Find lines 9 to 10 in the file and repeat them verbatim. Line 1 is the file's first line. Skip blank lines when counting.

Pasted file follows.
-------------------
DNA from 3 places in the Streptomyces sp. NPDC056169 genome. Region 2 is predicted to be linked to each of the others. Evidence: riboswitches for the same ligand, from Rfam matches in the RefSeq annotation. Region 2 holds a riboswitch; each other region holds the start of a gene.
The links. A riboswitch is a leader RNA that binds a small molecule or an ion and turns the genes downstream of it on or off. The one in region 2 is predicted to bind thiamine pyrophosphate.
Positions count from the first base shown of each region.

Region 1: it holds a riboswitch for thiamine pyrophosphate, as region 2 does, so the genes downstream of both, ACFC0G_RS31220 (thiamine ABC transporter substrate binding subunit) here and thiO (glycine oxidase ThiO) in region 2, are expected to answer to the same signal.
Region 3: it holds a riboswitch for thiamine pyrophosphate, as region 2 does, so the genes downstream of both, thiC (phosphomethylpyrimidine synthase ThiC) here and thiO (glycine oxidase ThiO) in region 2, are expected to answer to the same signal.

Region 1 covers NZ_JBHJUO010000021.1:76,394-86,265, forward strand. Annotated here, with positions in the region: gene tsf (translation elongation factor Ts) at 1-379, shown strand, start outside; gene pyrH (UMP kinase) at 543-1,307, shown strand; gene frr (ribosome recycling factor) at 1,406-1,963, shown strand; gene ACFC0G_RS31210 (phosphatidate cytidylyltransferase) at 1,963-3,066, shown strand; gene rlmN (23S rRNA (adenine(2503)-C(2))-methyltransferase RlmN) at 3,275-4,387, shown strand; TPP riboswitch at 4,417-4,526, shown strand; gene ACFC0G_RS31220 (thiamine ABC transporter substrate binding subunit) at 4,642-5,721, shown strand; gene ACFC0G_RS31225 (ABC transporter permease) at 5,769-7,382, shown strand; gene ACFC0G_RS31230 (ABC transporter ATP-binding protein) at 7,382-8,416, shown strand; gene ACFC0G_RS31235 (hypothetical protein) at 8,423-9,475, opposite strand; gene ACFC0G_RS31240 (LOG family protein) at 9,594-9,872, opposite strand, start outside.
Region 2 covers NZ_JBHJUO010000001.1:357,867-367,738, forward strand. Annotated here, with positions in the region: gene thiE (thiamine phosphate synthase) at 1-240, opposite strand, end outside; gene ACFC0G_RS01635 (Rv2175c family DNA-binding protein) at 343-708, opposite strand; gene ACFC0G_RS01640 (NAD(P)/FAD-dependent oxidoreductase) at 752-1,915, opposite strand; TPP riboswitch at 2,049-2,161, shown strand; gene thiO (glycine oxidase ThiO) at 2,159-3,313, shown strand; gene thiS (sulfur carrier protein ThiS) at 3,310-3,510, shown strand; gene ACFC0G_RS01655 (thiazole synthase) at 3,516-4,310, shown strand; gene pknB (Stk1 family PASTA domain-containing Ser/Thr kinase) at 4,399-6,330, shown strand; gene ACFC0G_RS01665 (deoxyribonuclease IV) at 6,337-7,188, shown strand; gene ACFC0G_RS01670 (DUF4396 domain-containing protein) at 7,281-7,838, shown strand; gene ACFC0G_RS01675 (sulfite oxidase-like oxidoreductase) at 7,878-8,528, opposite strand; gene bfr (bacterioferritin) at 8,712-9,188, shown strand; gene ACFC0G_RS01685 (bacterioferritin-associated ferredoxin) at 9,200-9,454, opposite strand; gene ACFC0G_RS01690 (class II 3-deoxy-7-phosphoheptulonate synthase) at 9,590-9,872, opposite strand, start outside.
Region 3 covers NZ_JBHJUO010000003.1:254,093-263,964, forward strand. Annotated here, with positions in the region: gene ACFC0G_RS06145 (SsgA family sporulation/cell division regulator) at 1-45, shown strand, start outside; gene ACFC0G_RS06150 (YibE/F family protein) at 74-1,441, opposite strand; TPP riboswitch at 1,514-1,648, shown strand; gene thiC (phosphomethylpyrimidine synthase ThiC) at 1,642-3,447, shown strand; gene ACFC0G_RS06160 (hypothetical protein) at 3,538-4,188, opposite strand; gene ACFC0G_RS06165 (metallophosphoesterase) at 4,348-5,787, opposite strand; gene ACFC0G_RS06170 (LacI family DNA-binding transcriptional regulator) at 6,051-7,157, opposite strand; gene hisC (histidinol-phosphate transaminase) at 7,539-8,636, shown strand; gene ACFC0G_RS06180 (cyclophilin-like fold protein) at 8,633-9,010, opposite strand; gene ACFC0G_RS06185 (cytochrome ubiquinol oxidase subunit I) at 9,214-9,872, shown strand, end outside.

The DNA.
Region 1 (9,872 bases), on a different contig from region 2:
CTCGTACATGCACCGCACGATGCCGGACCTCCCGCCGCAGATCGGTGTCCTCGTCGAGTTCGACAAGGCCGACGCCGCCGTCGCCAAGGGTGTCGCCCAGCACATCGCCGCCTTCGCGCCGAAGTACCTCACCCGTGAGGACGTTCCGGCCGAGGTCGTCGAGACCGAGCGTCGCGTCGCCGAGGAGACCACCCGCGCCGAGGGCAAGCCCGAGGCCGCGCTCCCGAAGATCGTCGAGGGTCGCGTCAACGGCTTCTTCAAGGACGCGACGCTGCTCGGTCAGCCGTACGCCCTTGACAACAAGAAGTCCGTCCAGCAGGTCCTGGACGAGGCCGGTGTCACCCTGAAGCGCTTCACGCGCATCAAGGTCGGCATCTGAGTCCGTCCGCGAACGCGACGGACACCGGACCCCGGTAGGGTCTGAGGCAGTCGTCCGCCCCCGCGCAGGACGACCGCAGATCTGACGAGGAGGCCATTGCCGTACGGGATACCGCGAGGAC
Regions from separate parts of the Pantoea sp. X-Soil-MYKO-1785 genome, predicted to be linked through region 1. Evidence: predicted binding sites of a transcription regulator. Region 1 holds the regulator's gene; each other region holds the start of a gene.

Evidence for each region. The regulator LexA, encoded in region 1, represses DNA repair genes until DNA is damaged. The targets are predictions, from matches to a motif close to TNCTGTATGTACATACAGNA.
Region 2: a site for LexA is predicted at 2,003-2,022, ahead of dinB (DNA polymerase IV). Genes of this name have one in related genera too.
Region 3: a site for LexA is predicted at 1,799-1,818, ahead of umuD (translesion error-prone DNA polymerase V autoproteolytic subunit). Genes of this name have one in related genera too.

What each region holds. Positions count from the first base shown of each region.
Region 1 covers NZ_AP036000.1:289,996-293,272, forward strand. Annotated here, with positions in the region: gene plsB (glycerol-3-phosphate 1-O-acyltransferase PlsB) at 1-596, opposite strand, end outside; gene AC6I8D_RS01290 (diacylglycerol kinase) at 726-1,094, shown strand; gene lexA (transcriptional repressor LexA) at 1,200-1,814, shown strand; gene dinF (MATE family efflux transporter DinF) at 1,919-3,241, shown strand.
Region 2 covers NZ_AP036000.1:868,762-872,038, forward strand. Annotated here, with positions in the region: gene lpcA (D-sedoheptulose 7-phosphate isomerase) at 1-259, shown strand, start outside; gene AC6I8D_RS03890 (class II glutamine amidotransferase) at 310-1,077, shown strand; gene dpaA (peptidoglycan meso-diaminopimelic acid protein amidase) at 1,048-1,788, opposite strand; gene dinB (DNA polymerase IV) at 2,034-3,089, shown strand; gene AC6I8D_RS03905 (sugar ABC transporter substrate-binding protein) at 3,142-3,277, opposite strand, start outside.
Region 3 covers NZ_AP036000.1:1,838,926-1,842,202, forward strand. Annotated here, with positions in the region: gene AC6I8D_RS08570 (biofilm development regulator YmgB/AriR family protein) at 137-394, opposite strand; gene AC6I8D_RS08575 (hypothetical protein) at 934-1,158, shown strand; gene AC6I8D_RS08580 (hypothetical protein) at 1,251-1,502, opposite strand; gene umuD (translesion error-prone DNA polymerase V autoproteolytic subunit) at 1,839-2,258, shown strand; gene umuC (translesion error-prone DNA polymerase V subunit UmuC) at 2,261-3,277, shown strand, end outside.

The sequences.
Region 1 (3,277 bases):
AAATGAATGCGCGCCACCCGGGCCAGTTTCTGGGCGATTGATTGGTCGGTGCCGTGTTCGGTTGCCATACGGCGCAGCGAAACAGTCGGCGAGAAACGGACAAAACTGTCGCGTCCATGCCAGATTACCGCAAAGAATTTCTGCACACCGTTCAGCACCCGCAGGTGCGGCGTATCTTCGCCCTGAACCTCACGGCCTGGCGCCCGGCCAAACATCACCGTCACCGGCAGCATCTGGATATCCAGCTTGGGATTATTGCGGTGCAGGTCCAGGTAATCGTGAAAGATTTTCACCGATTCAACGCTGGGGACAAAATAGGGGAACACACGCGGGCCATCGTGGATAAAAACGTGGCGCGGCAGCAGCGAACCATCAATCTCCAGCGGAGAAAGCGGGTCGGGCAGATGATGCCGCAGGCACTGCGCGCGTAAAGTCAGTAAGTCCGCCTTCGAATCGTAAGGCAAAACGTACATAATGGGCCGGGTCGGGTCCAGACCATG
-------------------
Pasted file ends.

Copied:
The DNA.
Region 1 (9,872 bases), on a different contig from region 2: